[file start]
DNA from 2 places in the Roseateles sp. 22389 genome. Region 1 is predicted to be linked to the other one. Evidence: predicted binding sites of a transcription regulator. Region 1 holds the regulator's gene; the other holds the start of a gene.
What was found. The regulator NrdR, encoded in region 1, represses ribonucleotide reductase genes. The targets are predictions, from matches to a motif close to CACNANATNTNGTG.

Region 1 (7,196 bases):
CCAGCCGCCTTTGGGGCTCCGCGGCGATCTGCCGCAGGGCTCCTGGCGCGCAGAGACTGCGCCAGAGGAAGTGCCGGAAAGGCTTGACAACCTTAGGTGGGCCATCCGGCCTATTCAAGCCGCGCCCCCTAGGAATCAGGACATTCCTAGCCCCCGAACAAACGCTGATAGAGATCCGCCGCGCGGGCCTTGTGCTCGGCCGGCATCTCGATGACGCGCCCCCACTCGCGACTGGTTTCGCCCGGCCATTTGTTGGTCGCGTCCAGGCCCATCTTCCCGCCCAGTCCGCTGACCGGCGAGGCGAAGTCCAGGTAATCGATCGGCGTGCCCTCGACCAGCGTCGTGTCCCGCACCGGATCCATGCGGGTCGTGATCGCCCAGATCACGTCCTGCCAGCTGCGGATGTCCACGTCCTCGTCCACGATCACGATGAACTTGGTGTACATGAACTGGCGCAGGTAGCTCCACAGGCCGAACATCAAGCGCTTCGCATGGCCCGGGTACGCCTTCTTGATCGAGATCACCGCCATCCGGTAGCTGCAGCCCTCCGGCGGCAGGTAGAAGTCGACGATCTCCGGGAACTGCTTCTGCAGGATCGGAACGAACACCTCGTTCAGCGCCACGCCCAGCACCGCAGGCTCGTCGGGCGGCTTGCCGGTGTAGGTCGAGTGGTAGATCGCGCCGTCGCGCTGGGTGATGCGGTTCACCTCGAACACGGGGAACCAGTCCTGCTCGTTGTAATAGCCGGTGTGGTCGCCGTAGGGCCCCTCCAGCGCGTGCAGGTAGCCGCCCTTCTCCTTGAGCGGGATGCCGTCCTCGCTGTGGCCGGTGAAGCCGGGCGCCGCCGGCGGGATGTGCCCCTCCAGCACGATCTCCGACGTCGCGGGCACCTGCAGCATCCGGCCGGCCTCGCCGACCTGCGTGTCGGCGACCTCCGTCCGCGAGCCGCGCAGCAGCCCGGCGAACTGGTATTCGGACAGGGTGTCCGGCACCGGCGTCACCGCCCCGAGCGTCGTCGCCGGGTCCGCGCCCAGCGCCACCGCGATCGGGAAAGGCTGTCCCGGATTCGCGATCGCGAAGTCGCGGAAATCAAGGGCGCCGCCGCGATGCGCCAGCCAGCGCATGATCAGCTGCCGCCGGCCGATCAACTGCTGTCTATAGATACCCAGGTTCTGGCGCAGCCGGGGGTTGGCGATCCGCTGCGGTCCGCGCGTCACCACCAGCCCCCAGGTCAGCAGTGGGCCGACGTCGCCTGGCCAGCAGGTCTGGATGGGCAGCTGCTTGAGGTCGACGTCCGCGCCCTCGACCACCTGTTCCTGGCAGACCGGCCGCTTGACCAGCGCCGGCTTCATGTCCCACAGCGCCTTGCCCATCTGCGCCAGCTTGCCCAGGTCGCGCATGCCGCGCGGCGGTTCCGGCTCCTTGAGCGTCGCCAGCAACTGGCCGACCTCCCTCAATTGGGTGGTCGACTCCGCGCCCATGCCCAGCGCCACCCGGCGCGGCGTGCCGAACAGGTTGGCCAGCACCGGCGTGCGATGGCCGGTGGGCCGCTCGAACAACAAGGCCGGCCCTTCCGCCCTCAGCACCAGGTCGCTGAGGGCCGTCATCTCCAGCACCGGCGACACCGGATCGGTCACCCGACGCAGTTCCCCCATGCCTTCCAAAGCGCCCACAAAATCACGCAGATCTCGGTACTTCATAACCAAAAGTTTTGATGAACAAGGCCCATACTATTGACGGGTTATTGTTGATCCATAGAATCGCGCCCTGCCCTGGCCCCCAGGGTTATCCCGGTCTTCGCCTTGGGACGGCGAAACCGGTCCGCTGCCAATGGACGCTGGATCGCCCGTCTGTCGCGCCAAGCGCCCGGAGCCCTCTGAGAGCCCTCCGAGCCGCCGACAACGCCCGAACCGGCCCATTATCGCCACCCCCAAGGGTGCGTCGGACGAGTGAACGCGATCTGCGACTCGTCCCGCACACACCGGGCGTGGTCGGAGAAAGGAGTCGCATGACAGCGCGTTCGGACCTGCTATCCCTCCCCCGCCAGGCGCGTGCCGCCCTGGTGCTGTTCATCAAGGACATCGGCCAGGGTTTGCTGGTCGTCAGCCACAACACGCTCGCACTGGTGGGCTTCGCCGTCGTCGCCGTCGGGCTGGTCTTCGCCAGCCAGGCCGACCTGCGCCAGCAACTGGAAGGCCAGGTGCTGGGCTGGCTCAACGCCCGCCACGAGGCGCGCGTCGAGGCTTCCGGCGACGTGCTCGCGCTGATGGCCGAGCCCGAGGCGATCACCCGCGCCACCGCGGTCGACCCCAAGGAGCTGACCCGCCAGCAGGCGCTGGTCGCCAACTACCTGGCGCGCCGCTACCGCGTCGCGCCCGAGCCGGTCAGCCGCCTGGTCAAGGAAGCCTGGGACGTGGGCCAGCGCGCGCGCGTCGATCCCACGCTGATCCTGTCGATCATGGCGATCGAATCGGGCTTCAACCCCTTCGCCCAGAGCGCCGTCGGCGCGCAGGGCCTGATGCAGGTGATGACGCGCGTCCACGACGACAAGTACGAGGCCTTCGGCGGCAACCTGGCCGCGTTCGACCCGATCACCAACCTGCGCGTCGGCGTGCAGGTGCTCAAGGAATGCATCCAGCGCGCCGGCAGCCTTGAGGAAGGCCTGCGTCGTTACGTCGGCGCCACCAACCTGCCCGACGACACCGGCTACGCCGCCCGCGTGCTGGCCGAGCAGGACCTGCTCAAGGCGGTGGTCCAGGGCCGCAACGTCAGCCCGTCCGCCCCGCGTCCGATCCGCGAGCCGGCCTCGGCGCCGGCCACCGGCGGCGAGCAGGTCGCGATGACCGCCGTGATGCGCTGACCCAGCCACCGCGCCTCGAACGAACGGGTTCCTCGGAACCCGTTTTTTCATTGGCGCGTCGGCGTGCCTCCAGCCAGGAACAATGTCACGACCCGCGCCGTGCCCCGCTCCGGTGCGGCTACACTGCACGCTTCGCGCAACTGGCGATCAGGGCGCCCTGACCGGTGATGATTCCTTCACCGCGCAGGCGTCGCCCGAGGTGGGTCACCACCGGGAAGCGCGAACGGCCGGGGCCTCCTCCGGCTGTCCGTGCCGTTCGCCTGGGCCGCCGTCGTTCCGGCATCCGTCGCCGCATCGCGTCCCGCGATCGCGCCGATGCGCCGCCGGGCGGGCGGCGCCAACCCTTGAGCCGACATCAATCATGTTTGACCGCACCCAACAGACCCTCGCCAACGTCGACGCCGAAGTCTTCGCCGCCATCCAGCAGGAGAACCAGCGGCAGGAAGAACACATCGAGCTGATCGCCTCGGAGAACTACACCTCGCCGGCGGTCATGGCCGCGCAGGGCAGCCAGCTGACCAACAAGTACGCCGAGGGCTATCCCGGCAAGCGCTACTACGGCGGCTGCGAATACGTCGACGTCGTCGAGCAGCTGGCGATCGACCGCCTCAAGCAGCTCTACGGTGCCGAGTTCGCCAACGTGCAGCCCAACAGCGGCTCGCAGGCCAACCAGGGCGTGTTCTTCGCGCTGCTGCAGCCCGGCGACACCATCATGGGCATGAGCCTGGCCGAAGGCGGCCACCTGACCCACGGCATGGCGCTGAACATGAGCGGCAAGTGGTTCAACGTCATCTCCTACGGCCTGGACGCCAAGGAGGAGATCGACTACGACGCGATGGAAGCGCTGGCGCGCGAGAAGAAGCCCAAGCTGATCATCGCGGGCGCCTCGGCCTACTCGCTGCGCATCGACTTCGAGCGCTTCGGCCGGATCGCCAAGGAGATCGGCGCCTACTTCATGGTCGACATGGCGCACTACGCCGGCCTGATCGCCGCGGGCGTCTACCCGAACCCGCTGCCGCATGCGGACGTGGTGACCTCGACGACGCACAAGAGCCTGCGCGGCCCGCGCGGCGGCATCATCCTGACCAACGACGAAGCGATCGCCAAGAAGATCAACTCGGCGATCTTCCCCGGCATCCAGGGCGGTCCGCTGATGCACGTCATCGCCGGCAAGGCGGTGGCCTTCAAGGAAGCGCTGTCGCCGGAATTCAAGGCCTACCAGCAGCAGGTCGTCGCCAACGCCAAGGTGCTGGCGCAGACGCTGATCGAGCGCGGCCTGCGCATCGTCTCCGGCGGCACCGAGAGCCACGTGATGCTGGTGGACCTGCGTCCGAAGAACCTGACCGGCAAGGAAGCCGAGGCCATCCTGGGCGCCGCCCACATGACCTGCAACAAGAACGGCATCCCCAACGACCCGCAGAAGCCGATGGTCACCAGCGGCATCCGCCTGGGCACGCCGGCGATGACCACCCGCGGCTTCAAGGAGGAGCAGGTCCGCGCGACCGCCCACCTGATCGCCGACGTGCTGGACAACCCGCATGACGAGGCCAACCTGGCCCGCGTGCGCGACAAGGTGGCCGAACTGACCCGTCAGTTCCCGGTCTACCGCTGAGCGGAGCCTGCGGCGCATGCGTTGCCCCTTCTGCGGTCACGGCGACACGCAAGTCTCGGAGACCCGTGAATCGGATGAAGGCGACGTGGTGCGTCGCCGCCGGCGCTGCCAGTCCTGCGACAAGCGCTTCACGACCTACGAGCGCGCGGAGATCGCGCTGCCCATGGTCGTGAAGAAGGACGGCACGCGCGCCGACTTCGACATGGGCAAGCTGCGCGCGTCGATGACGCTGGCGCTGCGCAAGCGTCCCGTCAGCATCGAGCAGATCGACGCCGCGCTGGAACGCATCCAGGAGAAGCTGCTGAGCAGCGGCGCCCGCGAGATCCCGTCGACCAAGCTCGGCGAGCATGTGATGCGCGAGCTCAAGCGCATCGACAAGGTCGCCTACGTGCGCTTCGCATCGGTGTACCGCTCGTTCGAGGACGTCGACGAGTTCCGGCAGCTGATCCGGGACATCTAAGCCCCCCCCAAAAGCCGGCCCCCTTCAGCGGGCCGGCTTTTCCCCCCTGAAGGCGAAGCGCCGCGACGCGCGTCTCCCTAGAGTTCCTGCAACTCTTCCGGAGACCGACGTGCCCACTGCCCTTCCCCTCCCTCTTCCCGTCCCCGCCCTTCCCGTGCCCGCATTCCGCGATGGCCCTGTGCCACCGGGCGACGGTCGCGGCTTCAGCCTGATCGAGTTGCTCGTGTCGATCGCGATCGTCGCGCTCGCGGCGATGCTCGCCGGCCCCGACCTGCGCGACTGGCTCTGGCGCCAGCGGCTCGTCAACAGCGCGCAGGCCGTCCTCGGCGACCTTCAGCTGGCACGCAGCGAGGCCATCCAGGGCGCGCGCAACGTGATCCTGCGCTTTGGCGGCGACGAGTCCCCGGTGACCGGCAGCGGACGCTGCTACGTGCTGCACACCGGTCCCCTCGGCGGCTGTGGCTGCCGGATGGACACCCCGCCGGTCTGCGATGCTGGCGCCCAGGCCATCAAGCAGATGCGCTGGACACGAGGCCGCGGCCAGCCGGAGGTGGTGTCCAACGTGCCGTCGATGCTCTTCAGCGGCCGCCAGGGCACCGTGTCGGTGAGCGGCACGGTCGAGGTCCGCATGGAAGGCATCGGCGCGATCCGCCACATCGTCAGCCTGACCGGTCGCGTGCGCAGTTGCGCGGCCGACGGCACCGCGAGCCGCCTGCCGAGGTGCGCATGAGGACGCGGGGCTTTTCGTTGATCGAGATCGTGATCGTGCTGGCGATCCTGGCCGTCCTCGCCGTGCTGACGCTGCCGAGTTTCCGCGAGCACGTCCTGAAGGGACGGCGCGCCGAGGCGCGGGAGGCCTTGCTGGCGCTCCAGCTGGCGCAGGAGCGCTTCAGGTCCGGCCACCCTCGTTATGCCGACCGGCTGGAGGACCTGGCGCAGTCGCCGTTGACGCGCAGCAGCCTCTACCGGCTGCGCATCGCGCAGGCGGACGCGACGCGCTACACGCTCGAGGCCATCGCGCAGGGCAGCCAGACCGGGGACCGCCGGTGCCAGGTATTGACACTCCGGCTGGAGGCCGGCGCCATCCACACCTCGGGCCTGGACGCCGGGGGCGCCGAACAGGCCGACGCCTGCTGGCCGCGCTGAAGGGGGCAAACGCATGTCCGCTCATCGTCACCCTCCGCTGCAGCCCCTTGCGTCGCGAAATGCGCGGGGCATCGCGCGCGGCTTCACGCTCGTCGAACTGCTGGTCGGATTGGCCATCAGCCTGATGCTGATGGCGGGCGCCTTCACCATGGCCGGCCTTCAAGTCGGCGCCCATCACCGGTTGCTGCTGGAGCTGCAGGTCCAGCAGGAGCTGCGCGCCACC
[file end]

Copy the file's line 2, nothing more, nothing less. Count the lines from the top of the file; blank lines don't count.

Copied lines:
What was found. The regulator NrdR, encoded in region 1, represses ribonucleotide reductase genes. The targets are predictions, from matches to a motif close to CACNANATNTNGTG.